VIETNAM - WILSON, ROBERT ALLYN

Wilson, Robert Allyn

VIETNAM - WILSON, ROBERT ALLYN
WILSON, ROBERT ALLYN

Rank: Captain

Unit: M Company, 3rd Squadron, 11th Armored Cavalry Regiment

MOS: 1204 – Armored Reconnaissance Unit Commander

Awards: Silver Star, Purple Heart Medal, National Defense Service Medal, Vietnam Service Medal, Republic of Vietnam Campaign Medal

Unit awards: Presidential Unit Citation, Valorous Unit Award, Vietnamese Gallantry Cross with Palm device

Enlisted by: Reserve

Date of birth: 11-Aug-1936

Hometown: Pittsburgh, Pennsylvania

Marital status: Married to Carole L. Wilson, one son, three daughters

Campaign: Vietnam Conflict

Entered service: 19-Sep-1960

Start of tour: 11-Aug-1967

Incident date: 6-May-1968

Date of casualty: 6-May-1968

Age at death: 31

Cause of death: Hostile, died. Small Arms Fire. Gun or small arms fire.
Robert Allyn Wilson died from gunshot wounds received while on combat operation when engaged hostile force in firefight.

Location of fatality: Hua Nghia, South Vietnam

Place of interment: Chartiers Cemetery, Carnegie, Pennsylvania, USA

View this soldier‘s Find a Grave page (opens in a new window)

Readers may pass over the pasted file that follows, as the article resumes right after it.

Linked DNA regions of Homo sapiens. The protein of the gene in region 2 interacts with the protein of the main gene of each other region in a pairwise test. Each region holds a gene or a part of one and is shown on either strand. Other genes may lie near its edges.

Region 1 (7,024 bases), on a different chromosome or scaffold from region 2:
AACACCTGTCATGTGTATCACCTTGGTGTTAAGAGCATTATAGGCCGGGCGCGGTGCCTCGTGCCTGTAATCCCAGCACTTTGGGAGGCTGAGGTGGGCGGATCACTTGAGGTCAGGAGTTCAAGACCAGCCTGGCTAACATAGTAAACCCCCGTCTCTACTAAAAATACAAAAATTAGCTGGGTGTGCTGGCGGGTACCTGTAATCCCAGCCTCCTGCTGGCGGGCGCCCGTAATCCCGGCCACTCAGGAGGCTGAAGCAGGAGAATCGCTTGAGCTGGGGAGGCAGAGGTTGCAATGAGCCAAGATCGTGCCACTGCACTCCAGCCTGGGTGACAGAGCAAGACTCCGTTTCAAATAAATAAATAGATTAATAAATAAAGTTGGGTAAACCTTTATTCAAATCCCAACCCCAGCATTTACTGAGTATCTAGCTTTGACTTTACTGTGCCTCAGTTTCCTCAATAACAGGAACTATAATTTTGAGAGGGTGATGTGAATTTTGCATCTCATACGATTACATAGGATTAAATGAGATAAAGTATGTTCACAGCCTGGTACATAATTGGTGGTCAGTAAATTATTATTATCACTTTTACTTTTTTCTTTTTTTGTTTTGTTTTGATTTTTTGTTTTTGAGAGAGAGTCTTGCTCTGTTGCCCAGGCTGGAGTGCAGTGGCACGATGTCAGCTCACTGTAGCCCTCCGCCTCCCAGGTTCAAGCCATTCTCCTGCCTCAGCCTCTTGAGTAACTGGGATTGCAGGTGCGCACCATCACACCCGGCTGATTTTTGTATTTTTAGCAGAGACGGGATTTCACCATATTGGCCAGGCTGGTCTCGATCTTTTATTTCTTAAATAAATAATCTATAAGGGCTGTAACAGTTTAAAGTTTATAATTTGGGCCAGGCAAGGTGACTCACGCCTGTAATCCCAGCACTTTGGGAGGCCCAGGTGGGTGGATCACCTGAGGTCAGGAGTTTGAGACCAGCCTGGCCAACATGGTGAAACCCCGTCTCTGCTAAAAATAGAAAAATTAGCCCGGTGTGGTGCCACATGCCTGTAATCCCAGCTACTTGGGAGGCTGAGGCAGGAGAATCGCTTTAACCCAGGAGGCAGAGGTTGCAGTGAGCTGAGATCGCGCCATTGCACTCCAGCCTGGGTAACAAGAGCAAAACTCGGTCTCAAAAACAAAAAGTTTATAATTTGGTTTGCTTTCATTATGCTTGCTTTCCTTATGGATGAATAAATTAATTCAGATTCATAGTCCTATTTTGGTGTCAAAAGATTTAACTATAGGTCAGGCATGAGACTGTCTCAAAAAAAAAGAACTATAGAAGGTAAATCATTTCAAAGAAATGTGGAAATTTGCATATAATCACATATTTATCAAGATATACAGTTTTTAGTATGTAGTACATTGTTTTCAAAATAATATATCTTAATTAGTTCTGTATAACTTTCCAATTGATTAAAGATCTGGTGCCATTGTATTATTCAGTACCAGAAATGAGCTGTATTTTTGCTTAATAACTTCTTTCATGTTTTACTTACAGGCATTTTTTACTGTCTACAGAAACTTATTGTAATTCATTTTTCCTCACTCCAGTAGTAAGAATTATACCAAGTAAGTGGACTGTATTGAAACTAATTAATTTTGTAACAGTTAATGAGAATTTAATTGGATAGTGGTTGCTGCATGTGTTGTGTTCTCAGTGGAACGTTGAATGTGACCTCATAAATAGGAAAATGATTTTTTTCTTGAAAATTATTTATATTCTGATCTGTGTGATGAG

Vietnam Veterans Memorial panel and row: 56E 018 (view Vietnam Veterans Memorial link in a new window)

 

SILVER STAR

SILVER STAR
POSTHUMOUS

CAPTAIN ROBERT ALLYN WILSON, ARMOR
6 MAY 1968
M COMPANY, 3rd SQUADRON
11TH ARMORED CAVALRY REGIMENT

Captain Wilson distinguished himself by gallantry in action involving close combat against an armed hostile force in the Republic of Vietnam. Captain Wilson distinguished himself by exceptionally valorous action son 6 May 1968 while serving as Commanding Officer of Company M, 3d Squadron, 11th Armored Cavalry Regiment, on a reconnaissance in force mission in the vicinity of Cu Chi, Vietnam. While proceeding down a narrow roadway the armored column was suddenly engaged by an enemy force of unknown size armed with antitank weapons, automatic weapons and small arms. Realizing that the vehicles were highly vulnerable position and unable to maneuver effectively, Captain Wilson immediately assumed an exposed position and directed his vehicle up and down the roadway, skillfully placing accurate fire on the insurgent positions. At one point, Captain Wilson remained in fully exposed position as his tank penetrated 20 meters of dense jungle to destroy an antitank position that was endangering the column. As he was rejoining other elements of his company an automatic weapons position to his flank began directing intense fire against his tank. While Captain Wilson was in the process of moving his main tank gun upon the enemy position, he was suddenly wounded by a burst of hostile fire. Captain Wilson’s extraordinary heroism in close combat against a Viet Cong force was in keeping with the highest traditions of the military service and reflects great credit upon himself, his unit and the United States Army.
Headquarters, 9th Infantry Division General Orders No. 4580 (13 June 1968)

 

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